Stocks Rallied – But This Is NOT a Bull Market
Wild volatility means stock markets currently resemble a sports match...
LET'S FACE IT. You just don't get big moves like this in a normal bull market, writes Dan Denning, editor of the Daily Reckoning Australia.
Down 1.8% with less than an hour to go in Tuesday's trading session, the S&P 500 came from out of nowhere to rally 4% intraday. It closed up 2.3%. Take that you lousy bear market.
Rallies late in the game are the sort of thing you expect at a sporting event. You don't expect them in a stock market, especially a stock market dealing with an escalating European banking crisis. But as we've said before, increasing volatility is the sign of an unstable system. This system is not stable.
What caused Tuesday's big last minute reversal? Who knows? Nobody knows. Crowd psychology is a good guess. Another likely culprit is an article that appeared in the Financial Times late in the New York session.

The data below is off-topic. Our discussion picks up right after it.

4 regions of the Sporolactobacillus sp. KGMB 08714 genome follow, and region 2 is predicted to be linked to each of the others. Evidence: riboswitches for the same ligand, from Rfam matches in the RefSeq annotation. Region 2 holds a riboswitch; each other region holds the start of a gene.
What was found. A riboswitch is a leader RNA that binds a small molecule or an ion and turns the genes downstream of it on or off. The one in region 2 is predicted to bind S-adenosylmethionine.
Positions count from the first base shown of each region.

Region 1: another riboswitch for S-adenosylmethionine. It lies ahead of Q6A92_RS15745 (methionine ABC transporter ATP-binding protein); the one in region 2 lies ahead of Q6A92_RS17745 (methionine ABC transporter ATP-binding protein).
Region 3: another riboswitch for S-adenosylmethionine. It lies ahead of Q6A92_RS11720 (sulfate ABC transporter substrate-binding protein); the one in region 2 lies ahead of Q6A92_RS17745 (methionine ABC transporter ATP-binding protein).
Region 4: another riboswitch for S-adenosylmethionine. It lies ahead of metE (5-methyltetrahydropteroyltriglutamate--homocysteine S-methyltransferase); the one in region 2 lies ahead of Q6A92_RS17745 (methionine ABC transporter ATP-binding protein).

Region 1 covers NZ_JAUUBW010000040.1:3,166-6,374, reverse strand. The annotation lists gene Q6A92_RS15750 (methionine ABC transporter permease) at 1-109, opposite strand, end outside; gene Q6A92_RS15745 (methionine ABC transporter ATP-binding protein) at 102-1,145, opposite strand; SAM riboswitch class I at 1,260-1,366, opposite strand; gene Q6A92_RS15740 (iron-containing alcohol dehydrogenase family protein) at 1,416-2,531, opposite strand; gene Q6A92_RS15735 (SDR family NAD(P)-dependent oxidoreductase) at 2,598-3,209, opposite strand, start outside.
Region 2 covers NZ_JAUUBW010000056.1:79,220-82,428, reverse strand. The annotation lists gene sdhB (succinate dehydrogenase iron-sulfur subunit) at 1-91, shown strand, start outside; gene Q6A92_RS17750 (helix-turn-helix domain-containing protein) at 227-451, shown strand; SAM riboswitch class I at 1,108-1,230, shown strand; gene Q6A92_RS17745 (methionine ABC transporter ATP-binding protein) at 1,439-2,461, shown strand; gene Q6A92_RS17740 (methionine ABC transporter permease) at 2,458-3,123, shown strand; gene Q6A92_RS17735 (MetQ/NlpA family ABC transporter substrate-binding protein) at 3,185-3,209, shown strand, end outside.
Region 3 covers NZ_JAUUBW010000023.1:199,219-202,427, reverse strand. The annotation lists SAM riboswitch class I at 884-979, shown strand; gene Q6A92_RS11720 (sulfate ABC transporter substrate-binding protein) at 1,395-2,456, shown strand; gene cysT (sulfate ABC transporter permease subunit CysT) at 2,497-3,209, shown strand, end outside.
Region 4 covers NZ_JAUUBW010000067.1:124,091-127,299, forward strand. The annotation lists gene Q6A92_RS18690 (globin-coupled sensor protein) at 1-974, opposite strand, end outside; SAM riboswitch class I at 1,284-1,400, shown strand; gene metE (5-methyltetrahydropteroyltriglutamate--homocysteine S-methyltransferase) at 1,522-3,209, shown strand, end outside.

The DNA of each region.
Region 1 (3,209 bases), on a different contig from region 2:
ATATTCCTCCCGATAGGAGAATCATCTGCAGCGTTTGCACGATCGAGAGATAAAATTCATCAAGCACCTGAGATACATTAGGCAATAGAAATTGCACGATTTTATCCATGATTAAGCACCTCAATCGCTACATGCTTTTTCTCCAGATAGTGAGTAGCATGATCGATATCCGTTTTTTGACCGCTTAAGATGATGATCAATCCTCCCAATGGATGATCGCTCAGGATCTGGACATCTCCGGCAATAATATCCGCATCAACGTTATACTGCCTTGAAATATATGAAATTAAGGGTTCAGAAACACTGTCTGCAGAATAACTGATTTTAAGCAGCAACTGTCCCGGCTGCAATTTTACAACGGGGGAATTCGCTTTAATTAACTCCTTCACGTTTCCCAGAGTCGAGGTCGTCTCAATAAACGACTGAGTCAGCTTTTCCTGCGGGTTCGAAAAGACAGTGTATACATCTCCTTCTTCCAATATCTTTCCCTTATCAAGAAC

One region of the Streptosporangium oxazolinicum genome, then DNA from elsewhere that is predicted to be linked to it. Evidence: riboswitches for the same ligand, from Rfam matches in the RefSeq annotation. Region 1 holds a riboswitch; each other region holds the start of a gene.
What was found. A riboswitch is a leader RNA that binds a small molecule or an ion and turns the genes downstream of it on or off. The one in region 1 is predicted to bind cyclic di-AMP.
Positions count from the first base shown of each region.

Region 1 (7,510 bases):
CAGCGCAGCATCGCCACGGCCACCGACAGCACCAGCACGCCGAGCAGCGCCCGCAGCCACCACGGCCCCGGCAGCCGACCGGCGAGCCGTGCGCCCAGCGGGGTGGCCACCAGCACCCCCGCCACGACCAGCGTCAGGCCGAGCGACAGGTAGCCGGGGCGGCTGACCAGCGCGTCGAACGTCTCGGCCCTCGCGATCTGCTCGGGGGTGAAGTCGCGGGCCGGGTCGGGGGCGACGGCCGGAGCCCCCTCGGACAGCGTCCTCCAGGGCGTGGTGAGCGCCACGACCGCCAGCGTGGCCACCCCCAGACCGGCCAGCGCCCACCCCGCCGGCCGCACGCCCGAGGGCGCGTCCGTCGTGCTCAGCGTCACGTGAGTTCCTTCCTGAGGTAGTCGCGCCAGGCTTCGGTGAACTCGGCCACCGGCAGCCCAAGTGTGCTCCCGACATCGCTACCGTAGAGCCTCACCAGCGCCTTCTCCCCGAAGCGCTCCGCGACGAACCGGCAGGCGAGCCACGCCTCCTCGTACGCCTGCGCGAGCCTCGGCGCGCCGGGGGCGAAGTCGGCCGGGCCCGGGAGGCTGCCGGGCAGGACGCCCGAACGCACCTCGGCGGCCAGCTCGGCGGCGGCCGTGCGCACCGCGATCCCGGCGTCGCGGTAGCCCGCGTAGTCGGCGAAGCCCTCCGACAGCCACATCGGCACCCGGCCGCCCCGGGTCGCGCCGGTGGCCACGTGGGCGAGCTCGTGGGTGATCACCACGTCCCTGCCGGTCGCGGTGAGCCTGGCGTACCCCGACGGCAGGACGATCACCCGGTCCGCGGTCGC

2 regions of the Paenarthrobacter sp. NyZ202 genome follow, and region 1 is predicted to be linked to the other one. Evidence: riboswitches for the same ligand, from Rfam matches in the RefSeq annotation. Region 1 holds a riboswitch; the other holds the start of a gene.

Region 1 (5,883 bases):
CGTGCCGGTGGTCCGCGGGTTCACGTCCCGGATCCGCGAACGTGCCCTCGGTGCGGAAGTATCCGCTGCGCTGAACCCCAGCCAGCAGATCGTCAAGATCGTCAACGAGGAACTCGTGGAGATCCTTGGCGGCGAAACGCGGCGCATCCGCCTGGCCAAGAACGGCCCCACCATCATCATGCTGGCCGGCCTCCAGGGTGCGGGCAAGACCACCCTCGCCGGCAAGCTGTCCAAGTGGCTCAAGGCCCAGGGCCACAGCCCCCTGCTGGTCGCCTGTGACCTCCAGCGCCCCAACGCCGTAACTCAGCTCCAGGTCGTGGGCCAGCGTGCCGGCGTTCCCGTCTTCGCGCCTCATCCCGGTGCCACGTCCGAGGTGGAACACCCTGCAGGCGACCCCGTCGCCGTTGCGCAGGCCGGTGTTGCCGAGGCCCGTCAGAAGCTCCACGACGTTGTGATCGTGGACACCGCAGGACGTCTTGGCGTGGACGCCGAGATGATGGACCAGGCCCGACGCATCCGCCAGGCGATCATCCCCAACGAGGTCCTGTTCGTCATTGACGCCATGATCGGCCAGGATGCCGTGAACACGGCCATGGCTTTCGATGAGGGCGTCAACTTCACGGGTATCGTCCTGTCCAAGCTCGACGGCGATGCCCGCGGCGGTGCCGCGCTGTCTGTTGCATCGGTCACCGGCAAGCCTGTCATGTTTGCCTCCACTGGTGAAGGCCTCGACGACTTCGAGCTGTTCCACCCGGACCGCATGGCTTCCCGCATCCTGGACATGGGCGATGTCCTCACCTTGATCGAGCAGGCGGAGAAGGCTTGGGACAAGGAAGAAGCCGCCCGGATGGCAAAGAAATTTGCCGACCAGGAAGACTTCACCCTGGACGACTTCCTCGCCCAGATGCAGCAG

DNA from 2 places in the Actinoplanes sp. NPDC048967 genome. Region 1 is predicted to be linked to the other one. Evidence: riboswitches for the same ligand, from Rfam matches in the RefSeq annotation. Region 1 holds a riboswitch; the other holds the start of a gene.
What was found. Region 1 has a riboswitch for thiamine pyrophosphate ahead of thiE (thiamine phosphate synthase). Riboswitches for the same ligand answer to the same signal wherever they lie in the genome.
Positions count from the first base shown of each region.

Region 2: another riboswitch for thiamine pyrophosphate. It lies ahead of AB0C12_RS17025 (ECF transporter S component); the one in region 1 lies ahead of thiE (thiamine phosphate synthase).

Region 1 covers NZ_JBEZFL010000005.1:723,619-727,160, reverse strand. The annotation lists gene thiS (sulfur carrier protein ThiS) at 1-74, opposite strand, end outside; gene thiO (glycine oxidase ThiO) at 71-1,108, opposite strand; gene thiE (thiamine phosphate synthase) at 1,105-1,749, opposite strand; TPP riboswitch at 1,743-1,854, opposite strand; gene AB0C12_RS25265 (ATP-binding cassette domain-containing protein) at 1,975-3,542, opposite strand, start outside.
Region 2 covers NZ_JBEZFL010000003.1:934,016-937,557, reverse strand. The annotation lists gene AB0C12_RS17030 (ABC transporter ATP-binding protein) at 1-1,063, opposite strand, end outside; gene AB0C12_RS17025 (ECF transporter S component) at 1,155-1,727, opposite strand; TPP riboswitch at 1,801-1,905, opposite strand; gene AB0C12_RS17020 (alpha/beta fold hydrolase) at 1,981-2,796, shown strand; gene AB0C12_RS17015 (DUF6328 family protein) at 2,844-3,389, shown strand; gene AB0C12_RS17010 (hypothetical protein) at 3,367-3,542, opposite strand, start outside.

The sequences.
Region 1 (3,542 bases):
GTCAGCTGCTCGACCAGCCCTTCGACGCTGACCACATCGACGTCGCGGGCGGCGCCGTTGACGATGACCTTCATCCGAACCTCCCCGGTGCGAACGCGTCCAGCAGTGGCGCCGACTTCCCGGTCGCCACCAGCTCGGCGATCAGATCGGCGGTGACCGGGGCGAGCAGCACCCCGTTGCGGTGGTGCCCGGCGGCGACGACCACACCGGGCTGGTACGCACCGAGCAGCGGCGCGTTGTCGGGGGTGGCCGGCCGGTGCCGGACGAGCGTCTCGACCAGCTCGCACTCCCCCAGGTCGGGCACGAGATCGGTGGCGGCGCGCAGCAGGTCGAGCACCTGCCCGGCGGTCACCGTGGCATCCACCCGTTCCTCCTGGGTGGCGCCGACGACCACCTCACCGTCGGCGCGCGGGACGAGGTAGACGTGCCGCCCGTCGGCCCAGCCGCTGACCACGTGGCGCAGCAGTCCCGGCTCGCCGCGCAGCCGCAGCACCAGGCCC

The article reported that finance ministers in the European Union (EU) are:
'Examining ways of co-ordinating recapitalisations of financial institutions after they agreed that additional measures were urgently needed to shore up the region's banks. Although the details of the plan are still under discussion, officials said EU ministers meeting in Luxembourg had concluded that they had not done enough to convince financial markets that Europe's banks could withstand the current debt crisis.'
And that was it. That was enough to lead to a turnaround on Wall Street and a huge rally in banks stocks. Seriously...that was it.
Little details were not covered in the plan. Those details include: how big bank losses will be on Greek, Italian, Portuguese, and Spanish government bonds, how much capital European banks will need after taking losses, where that capital will come from if the bonds causing bank losses are issued by governments that are likely to default.
But you should never let details get in the way of a good story.
And now the real question is when will Greece be allowed to default? After that, will investors believe whatever charade the EU comes up with to fund the European Financial Stability Facility?
Investors are a pretty gullible lot during a bull market. But this isn't a bull market anymore.
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